So, just as the venerable Waldorf=Astoria goes dark and stops being a source of authentic experiences, in some cases for two years, in other cases perhaps forever, many new hotels that had been in stealth planning for years are now opening in New York City. So many, they are learning, that they are expected to outpace demand for the foreseeable future. As the opening teams recast their projections, and they tighten resources just at the time when they should be investing in their brand and forming long lasting relationships, will these new hotels find a way to fill the void and take a more active role in ensuring their guests have access to truly authentic local experiences?
Fake News Now Fake Travel?
"Stop being so melodramatic," some might say. "We're not talking about curing cancer; we're just talking about people's vacations and 'bleisure' trips, usually Millennials at that!" And if the reaction is, "and anyway, who cares if it's not totally authentic, if the reviews show lots of people still seem happy with the experience, what's the harm?" While it would be easy to just write off that reaction as an homage to places like Epcot, Bush Gardens, Paris Las Vegas, i.e., places with inauthentic experiences that people love so much, that they have become authentic in their inauthenticity, there's a more chilling interpretation: that essentially the "Fake News" industry will have been joined by a "Fake Travel" industry, which for a while will be just as lucrative. But soon enough, helped by the likes of Siri, Alexa, or Cortana, along with whatever the dominant virtual reality technology of the day is, people will realize they can essentially "travel" as much as they want, and a lot more cheaply, without ever leaving their homes. So please, let's make sure our industry has the tools, the people, and most importantly, the desire to actively prevent that outcome. I don't know about you, but that kind of an Experience Economy is not an economy I want to experience!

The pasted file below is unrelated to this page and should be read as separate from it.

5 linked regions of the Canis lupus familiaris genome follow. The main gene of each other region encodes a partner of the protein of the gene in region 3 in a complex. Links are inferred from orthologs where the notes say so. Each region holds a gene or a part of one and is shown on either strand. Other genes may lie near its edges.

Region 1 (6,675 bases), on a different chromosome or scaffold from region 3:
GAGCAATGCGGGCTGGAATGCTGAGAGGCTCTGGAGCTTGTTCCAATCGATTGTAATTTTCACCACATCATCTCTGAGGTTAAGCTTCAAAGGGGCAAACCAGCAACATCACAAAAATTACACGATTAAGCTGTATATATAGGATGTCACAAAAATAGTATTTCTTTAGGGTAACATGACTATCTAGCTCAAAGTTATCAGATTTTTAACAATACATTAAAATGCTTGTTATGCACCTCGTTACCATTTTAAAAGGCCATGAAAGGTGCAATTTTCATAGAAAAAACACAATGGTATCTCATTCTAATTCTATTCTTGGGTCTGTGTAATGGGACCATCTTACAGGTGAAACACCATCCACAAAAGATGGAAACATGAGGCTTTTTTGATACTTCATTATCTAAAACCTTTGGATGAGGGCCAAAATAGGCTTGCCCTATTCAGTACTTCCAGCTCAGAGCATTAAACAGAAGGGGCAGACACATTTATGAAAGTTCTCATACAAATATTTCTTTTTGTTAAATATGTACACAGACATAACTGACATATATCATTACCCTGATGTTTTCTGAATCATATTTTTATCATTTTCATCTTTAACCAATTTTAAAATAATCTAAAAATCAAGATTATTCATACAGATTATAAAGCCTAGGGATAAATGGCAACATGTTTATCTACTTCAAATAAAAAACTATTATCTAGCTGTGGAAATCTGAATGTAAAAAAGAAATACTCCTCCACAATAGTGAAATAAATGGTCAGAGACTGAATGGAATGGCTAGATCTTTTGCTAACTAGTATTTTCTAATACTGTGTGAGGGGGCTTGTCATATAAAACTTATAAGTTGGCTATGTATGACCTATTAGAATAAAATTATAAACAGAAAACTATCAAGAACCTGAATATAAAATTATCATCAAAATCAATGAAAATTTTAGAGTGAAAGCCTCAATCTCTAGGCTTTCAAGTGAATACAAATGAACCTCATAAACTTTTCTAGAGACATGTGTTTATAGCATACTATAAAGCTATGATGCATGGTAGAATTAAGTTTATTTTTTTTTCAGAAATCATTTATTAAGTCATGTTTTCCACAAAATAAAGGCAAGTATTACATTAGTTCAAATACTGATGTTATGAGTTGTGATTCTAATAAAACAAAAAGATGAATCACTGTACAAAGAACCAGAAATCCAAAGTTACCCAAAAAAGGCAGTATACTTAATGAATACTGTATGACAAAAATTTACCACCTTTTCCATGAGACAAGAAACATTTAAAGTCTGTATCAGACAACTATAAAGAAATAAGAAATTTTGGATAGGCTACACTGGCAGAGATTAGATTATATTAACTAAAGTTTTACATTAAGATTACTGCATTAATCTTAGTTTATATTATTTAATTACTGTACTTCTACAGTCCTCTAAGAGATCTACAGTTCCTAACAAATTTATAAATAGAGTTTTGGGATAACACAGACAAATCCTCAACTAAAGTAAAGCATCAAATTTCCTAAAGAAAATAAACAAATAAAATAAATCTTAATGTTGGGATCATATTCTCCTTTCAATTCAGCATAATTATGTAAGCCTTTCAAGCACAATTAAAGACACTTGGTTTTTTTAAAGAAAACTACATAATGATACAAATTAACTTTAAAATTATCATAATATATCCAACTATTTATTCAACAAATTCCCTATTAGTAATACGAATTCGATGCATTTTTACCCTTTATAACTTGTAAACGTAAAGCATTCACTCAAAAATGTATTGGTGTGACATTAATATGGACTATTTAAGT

The GEMtouch Guest Experience Management Solution, the signature product of GEMtech, Inc. founded in 2014 in Roswell, Georgia, enables hotels, resorts, casinos, and clubs to claim their rightful place in the growing "Experience Economy." Its brilliantly designed inventory and pricing engine does away with the need for separate spa, golf, and other activity-specific booking and point of sale systems, and opens up new inbound and outbound distribution potential with local tour and activity providers. As a result, guests benefit from the most comprehensive choice of on- and off-property experiences possible, and the hotel or resort can once again claim its traditional role as host of the entire guest stay, not just those portions that take place on property.